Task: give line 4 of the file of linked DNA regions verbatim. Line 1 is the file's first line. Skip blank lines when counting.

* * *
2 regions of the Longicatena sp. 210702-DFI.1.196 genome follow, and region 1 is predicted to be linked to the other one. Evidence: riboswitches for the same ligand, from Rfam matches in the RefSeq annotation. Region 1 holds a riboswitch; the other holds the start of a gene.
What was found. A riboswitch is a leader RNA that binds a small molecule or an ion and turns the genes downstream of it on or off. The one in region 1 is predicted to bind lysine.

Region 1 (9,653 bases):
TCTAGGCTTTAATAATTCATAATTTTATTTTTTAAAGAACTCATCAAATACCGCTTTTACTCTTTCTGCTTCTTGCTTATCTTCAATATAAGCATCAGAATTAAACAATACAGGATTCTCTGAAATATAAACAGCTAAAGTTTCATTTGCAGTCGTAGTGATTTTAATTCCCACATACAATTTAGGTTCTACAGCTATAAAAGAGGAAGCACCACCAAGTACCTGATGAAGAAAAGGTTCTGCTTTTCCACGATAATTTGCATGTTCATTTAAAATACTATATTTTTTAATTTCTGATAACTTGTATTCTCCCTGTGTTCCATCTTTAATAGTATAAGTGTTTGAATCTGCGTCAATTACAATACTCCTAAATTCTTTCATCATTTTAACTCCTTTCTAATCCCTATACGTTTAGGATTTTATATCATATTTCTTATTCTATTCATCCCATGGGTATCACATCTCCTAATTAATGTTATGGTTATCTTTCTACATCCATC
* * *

TCTAGGCTTTAATAATTCATAATTTTATTTTTTAAAGAACTCATCAAATACCGCTTTTACTCTTTCTGCTTCTTGCTTATCTTCAATATAAGCATCAGAATTAAACAATACAGGATTCTCTGAAATATAAACAGCTAAAGTTTCATTTGCAGTCGTAGTGATTTTAATTCCCACATACAATTTAGGTTCTACAGCTATAAAAGAGGAAGCACCACCAAGTACCTGATGAAGAAAAGGTTCTGCTTTTCCACGATAATTTGCATGTTCATTTAAAATACTATATTTTTTAATTTCTGATAACTTGTATTCTCCCTGTGTTCCATCTTTAATAGTATAAGTGTTTGAATCTGCGTCAATTACAATACTCCTAAATTCTTTCATCATTTTAACTCCTTTCTAATCCCTATACGTTTAGGATTTTATATCATATTTCTTATTCTATTCATCCCATGGGTATCACATCTCCTAATTAATGTTATGGTTATCTTTCTACATCCATC